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Genetic Linkage

Precision Medicine Initiative: Ricki's Pick for Breakthrough of the Year

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‘Tis the season for Science magazine to name their Breakthrough of the Year, a designation that typically irks me because it implies that science happens suddenly and we all know that of course it doesn’t.

FROM MAN TO MOLECULE TO BREAKTHROUGH
The Breakthrough of the Year began as the Molecule of the Year, which began in 1989 inspired by Time Magazine’s Man of the Year, before said magazine realized that half of us are female. Early Molecules of the Year included such celebrities as p53 and nitric oxide. Read More 
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Why I Don't Want to Know My Genome Sequence

Even after writing 10 editions of a human genetics textbook, I don't want to know my genome sequence. Yet.
Famous folk have been writing about their genome sequences for a few years now. But when I received two such reports at once last week – about genetics researcher Ron Crystal, MD, and a hypothetical (I think) story about President Obama, I knew it was time to take action.

Or, in my case, inaction. Read More 
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From Rapid-Aging Disease to Common Heart Disease

Dr. Francis Collins, Director of the NIH, began pursuing a treatment for progeria, the rapid-aging disease, early in his career.
Last week I looked at how Dr. Francis Collins became involved in the quest to discover the genetic defect that causes the rapid-aging disorder Hutchinson-Gilford progeria syndrome. Preliminary results of a possible drug therapy -- one originally developed to treat childhood brain cancer -- were about to be published. Dr. Collins isn’t on that paper, perhaps sidetracked with things like running the NIH.

We All Have Progerin
Between the progeria gene discovery in 2003 and the recent repurposed drug news lies perhaps the most important paper of all: a 2010 report comparing the arteries of two children with progeria who’d died of heart attacks – a girl just under age 10, and a boy aged 14 – to blood vessels from 29 people.  Read More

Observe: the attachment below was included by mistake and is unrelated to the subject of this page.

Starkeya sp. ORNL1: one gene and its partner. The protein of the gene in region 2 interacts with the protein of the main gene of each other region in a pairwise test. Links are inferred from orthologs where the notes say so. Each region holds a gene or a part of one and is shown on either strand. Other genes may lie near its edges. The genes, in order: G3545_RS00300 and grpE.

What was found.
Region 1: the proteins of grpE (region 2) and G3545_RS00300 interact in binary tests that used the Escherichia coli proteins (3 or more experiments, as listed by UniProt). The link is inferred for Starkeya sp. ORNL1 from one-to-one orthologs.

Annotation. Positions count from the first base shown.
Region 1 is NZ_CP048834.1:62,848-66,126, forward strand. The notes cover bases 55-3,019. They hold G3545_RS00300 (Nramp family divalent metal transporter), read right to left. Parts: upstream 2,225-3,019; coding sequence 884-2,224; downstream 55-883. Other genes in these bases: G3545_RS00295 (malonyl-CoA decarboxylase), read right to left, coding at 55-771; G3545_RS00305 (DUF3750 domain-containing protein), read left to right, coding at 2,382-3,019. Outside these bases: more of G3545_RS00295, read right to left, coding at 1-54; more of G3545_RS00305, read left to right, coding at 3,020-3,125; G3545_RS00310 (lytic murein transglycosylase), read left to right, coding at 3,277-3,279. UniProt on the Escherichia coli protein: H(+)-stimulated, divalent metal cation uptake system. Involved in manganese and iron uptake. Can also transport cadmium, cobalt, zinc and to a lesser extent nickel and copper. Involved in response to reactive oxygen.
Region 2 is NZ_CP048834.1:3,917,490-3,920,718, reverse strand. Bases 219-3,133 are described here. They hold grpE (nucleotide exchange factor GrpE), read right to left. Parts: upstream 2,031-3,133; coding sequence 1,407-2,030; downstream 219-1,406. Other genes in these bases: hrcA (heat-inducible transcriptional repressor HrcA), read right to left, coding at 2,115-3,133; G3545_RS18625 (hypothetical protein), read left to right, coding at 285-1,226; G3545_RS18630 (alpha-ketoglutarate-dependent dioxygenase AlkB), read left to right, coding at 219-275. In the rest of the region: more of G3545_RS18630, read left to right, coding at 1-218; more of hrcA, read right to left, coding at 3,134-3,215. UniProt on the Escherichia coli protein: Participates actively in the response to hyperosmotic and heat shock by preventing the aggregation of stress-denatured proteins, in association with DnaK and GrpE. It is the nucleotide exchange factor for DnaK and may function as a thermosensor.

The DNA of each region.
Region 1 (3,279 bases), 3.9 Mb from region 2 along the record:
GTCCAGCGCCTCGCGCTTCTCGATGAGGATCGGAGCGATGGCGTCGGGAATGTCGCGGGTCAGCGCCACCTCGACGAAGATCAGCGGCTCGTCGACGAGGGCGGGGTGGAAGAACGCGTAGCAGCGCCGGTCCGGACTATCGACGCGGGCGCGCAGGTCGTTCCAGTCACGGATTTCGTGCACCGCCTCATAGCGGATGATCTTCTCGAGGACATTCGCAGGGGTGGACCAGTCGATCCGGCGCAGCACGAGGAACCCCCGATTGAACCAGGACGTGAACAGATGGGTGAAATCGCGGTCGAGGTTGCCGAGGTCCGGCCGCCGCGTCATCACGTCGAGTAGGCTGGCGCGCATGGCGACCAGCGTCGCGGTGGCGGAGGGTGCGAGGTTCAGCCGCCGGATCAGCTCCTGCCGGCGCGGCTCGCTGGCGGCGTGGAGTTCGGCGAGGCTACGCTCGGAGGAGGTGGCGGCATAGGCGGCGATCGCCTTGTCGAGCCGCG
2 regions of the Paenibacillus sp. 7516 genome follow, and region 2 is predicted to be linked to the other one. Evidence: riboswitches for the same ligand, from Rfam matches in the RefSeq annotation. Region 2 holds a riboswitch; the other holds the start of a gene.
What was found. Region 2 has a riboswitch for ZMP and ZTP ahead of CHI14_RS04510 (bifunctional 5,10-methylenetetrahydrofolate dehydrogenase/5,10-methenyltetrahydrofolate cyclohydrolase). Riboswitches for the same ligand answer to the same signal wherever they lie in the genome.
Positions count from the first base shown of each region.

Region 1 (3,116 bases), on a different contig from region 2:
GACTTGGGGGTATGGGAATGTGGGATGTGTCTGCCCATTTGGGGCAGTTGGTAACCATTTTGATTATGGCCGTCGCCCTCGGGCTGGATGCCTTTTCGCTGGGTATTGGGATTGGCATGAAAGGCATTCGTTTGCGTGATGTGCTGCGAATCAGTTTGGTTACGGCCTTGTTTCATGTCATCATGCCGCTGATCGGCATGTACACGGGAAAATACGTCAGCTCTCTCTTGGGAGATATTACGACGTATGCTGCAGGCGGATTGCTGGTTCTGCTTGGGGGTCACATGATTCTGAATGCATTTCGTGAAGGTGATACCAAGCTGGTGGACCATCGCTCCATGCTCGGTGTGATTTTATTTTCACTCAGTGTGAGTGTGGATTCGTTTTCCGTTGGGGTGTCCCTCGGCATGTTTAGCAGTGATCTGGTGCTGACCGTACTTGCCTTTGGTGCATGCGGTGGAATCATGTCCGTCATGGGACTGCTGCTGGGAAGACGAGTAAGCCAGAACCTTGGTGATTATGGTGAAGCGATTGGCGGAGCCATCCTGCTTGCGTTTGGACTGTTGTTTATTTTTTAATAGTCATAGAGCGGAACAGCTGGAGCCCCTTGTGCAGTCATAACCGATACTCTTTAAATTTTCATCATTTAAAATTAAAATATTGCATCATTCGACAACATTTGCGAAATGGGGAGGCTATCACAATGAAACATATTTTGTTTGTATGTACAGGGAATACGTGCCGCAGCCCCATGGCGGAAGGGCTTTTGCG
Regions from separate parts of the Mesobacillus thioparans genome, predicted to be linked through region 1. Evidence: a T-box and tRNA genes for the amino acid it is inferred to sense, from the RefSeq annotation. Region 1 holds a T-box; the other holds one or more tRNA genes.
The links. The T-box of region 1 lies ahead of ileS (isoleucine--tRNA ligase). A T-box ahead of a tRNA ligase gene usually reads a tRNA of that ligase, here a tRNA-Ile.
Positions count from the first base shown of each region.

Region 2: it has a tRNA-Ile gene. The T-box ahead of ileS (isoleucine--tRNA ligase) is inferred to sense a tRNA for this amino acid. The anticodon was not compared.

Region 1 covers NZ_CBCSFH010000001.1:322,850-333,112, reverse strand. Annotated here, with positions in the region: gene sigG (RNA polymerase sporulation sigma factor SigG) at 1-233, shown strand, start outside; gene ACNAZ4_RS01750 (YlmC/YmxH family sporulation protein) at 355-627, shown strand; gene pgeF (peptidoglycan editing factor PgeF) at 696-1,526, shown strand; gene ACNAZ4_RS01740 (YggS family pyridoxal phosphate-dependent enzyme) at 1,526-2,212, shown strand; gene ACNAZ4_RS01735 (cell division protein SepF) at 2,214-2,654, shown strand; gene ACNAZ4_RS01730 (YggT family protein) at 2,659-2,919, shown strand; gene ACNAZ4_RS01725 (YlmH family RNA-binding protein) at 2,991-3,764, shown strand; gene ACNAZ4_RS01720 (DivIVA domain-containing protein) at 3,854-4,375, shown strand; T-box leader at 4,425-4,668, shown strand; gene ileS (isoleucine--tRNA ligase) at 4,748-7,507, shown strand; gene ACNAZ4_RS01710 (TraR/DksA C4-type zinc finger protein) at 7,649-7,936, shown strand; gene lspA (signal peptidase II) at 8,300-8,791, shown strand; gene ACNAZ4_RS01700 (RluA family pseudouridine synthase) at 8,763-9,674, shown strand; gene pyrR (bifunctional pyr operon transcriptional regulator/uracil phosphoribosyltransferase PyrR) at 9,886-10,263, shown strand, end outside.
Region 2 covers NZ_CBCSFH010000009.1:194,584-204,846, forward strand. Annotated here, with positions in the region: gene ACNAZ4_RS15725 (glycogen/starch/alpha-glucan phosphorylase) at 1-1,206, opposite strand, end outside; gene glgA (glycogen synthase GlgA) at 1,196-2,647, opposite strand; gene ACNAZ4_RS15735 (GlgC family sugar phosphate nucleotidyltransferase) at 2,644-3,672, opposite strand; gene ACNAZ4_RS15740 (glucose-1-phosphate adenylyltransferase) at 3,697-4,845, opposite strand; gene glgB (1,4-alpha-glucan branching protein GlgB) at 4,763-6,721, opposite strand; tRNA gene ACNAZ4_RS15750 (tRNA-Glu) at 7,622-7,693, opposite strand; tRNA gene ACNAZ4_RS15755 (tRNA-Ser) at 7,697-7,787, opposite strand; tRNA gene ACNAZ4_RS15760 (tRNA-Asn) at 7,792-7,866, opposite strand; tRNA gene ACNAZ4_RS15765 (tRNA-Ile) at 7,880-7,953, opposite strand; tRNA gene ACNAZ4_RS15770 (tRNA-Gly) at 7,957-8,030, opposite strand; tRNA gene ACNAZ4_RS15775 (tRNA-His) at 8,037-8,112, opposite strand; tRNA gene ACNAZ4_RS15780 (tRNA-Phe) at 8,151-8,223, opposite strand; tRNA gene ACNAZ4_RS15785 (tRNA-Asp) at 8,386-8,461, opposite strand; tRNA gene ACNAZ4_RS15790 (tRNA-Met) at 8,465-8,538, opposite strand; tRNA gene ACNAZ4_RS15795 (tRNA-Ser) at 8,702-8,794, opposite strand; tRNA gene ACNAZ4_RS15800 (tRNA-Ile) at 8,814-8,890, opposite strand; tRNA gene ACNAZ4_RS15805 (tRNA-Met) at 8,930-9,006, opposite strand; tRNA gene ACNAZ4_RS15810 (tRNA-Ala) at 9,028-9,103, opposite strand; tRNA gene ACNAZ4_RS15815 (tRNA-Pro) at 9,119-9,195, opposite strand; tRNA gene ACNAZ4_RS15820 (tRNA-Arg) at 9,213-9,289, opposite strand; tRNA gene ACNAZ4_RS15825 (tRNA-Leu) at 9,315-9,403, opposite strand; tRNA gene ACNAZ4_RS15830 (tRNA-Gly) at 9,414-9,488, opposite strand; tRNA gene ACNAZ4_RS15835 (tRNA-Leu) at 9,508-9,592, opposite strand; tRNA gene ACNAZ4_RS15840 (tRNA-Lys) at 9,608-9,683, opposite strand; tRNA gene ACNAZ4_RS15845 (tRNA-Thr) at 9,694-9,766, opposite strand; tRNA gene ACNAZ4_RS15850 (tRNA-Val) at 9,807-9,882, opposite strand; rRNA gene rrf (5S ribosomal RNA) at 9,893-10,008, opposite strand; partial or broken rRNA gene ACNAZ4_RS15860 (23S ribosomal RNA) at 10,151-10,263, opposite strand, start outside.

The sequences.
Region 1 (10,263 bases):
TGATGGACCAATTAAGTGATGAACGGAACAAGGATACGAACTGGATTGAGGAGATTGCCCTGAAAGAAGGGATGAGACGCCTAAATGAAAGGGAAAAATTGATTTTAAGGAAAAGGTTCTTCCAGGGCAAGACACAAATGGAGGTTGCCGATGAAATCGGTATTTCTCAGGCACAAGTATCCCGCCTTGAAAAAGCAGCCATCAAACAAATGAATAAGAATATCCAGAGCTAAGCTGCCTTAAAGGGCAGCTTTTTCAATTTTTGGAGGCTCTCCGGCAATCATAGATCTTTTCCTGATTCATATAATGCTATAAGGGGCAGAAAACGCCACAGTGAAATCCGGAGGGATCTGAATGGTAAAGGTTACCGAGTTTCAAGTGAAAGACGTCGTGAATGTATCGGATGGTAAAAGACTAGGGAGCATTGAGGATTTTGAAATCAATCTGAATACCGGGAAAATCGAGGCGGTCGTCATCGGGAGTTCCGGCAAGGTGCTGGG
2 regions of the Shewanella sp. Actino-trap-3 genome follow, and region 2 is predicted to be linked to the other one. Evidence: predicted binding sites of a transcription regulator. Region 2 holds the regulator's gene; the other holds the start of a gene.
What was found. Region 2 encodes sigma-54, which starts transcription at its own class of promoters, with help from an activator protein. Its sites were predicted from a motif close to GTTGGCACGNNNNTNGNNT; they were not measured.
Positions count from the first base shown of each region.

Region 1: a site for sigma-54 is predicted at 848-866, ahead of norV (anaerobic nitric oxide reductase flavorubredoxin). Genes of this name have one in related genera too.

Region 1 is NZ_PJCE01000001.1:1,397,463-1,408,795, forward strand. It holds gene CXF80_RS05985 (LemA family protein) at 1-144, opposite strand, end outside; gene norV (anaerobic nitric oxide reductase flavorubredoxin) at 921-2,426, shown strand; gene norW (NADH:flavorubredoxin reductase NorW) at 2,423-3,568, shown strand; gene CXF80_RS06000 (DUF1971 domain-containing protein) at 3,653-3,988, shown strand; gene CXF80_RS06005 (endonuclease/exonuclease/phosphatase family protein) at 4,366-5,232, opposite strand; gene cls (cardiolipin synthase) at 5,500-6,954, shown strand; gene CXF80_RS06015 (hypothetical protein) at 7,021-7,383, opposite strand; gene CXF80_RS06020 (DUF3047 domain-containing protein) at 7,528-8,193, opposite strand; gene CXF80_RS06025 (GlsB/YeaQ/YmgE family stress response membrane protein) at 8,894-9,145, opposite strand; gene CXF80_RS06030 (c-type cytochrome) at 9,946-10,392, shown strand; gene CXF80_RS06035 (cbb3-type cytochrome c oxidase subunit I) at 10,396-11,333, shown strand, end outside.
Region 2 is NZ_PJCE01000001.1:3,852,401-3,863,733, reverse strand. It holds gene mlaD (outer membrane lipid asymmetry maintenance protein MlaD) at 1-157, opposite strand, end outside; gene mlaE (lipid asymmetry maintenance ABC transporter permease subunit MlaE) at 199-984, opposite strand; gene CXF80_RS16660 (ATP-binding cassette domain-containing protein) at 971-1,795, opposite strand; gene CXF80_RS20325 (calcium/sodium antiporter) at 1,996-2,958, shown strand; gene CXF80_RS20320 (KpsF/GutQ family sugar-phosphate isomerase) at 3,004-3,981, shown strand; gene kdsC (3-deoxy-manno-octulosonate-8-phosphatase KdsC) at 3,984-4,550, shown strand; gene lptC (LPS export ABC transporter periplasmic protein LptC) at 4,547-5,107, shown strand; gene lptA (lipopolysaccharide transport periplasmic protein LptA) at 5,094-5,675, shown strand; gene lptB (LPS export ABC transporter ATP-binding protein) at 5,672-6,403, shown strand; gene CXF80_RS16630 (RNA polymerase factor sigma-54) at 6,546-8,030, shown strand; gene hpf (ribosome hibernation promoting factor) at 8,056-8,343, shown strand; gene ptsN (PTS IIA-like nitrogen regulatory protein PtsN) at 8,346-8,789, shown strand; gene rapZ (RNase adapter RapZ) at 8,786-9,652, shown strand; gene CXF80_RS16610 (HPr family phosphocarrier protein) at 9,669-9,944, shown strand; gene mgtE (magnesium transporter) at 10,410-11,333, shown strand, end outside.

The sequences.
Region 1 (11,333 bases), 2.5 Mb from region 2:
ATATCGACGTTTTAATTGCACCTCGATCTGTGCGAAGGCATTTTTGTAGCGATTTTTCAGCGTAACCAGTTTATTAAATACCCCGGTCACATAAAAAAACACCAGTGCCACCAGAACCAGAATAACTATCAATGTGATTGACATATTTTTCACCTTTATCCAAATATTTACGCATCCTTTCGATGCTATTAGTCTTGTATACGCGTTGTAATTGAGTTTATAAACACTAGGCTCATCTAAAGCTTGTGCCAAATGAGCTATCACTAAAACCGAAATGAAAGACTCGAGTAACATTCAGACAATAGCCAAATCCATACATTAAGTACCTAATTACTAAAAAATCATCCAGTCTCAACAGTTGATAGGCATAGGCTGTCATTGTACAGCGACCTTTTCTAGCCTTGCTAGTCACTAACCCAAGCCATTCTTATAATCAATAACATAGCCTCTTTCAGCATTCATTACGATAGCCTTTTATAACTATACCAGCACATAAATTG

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Progress for Progeria

Megan and Devin have the rapid-aging disorder progeria. (Photo courtesy of the Progeria Research Foundation)
Surely progeria is among the saddest of genetic diseases, and one of the rarest. The recent finding that a shelved cancer drug (lonafarnib) may provide a treatment is good news – for all of us.

An infant with progeria looks normal, but when he or she is between the ages of one and two, parents  Read More 
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The “Valley of Death” Looms for 8 Kids With a Rare Disease

Hannah Sames, here with her dog Ginger, awaits gene therapy. (photo: Dr. Wendy Josephs)
The pharmaceutical industry rightly calls the stage in drug development between basic research and clinical trials the “Valley of Death.” This is when a potential treatment that’s worked in mice, monkeys, and the like catapults to a phase 1 clinical trial to assess safety. It’s rare.

Francis Collins, MD, PhD, director of the National Institutes of Health, calls this period “where projects go to die.” The reason: $.

Matthew Herper writes in Forbes that the cost of developing a new drug is $4-11 billion, not the $1 billion that Pharma often claims. Yet even that $1 billion is unimaginable, especially when you put a face on a rare disease and witness what the family goes through to leap to phase 1.

For me, that face belongs to 8-year-old Hannah Sames, of Rexford, New York. Read More 
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New Roads to Drug Discovery for the New Year

In this age of expiring drug patents and stalled pipelines, I was pleasantly surprised to find in my morning batch of news releases four reports of promising, eclectic ways to fight diverse diseases. The  Read More 
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